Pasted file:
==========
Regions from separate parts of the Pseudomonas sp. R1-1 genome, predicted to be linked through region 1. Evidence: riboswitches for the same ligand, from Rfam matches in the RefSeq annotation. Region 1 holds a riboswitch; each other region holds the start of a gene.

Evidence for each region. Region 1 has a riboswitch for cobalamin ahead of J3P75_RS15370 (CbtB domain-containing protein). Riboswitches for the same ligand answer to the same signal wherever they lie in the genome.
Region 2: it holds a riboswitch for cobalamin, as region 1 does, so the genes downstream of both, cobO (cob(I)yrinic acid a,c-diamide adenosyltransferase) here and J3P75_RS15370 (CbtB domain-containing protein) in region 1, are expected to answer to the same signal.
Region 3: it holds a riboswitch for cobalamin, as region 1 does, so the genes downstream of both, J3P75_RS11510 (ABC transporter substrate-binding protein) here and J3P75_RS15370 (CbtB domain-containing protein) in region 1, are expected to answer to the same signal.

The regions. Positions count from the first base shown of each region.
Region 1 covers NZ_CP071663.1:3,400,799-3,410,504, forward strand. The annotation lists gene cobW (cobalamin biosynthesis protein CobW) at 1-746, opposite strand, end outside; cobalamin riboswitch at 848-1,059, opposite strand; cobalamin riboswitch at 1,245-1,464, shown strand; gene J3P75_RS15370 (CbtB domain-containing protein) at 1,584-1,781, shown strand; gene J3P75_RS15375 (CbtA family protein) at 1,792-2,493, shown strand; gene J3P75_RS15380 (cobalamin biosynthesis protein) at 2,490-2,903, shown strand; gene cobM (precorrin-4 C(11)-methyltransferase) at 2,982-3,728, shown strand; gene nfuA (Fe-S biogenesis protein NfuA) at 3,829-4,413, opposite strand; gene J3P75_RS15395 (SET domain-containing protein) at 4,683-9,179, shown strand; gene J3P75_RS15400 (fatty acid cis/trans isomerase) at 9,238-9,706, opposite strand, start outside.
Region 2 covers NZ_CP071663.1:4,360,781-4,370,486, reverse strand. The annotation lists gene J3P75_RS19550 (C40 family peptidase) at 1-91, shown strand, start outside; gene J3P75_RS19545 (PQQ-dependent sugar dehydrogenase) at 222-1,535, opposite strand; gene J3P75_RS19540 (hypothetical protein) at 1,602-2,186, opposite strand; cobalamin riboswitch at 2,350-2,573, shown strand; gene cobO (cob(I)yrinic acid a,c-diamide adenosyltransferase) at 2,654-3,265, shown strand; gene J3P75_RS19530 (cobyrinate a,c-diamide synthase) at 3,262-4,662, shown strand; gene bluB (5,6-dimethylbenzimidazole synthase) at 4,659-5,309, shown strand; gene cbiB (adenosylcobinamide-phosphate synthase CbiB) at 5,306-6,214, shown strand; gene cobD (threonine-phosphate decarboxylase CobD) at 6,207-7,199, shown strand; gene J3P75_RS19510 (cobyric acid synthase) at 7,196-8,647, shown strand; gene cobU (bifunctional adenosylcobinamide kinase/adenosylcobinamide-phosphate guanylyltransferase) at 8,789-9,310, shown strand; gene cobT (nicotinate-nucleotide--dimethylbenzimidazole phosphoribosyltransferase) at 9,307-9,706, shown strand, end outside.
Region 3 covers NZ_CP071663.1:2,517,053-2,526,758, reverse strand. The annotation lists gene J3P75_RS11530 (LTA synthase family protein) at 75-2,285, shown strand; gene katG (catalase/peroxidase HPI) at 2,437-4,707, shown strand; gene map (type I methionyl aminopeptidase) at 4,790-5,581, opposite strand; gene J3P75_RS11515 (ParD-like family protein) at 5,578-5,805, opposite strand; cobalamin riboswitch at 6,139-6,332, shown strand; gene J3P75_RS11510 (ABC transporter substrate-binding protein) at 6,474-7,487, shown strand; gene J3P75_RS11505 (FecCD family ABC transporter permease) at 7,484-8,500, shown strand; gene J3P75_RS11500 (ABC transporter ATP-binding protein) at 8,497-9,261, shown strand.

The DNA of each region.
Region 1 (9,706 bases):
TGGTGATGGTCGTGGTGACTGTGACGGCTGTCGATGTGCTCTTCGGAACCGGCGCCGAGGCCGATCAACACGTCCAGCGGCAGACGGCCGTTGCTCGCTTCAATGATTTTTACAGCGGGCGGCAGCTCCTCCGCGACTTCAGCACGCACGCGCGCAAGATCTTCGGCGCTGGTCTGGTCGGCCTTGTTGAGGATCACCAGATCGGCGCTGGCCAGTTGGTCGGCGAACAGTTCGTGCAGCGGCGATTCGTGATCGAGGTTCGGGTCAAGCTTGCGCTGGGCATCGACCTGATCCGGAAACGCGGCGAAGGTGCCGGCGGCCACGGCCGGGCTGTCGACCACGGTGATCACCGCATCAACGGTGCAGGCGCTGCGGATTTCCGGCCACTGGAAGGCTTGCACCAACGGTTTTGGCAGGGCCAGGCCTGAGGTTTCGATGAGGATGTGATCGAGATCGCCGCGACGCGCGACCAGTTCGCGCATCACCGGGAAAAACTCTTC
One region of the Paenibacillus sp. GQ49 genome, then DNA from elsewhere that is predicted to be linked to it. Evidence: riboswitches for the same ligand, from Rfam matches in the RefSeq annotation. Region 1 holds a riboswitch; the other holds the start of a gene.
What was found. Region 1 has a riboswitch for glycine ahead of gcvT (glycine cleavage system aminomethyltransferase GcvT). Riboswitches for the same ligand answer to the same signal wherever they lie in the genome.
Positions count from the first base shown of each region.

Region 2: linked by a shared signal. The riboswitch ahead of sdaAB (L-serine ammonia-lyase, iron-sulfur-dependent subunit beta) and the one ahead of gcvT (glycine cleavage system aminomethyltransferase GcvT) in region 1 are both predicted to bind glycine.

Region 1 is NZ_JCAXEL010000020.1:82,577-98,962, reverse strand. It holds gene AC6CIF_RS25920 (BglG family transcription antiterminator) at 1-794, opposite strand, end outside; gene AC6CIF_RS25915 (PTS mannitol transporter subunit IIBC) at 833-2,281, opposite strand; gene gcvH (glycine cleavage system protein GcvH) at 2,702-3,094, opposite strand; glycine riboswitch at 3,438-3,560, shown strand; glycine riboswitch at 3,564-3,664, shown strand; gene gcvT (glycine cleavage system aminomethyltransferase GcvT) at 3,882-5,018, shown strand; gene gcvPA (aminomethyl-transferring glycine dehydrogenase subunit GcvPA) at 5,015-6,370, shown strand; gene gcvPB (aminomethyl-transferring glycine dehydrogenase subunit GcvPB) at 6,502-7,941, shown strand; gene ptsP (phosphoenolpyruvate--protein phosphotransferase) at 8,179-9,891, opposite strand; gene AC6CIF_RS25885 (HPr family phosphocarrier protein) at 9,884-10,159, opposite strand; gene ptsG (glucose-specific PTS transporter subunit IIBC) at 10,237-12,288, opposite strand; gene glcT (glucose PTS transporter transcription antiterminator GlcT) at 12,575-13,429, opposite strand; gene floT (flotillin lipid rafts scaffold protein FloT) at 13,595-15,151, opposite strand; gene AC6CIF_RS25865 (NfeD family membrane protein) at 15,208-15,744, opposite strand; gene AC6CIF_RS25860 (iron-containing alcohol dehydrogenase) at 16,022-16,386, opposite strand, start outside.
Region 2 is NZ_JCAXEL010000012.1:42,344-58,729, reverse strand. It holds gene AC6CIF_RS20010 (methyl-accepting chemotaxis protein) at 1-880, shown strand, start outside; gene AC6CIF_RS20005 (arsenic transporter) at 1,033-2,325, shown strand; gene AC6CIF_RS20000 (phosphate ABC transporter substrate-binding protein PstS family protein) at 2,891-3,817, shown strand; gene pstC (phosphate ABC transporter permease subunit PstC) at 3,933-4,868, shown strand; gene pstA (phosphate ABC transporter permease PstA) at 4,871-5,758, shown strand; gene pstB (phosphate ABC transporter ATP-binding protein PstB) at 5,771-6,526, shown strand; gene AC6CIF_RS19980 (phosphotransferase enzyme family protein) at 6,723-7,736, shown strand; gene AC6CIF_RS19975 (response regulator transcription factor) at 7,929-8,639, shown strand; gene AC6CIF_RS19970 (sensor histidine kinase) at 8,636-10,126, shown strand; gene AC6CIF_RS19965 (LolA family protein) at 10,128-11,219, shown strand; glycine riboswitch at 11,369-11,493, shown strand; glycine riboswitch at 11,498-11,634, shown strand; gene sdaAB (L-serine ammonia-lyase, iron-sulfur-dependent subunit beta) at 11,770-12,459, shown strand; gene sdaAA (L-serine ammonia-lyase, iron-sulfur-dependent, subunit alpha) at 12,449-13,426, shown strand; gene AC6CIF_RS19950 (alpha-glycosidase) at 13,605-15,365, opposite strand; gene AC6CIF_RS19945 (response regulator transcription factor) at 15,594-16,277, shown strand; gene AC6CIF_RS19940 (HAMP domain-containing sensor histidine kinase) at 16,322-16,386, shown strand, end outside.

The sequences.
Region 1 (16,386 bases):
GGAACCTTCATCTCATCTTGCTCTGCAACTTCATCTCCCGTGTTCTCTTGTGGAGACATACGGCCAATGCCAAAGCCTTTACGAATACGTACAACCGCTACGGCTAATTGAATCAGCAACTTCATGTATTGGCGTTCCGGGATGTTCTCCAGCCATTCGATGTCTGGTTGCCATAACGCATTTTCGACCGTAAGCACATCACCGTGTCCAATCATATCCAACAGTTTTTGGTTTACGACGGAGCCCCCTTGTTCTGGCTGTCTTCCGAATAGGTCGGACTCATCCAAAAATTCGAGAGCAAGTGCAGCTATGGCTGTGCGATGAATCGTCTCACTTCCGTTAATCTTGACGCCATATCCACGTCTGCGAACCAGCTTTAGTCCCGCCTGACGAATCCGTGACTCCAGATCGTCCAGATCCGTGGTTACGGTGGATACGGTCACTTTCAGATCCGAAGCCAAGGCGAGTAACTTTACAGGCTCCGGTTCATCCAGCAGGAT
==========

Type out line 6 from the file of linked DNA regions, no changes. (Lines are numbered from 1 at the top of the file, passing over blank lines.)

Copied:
Region 1 covers NZ_CP071663.1:3,400,799-3,410,504, forward strand. The annotation lists gene cobW (cobalamin biosynthesis protein CobW) at 1-746, opposite strand, end outside; cobalamin riboswitch at 848-1,059, opposite strand; cobalamin riboswitch at 1,245-1,464, shown strand; gene J3P75_RS15370 (CbtB domain-containing protein) at 1,584-1,781, shown strand; gene J3P75_RS15375 (CbtA family protein) at 1,792-2,493, shown strand; gene J3P75_RS15380 (cobalamin biosynthesis protein) at 2,490-2,903, shown strand; gene cobM (precorrin-4 C(11)-methyltransferase) at 2,982-3,728, shown strand; gene nfuA (Fe-S biogenesis protein NfuA) at 3,829-4,413, opposite strand; gene J3P75_RS15395 (SET domain-containing protein) at 4,683-9,179, shown strand; gene J3P75_RS15400 (fatty acid cis/trans isomerase) at 9,238-9,706, opposite strand, start outside.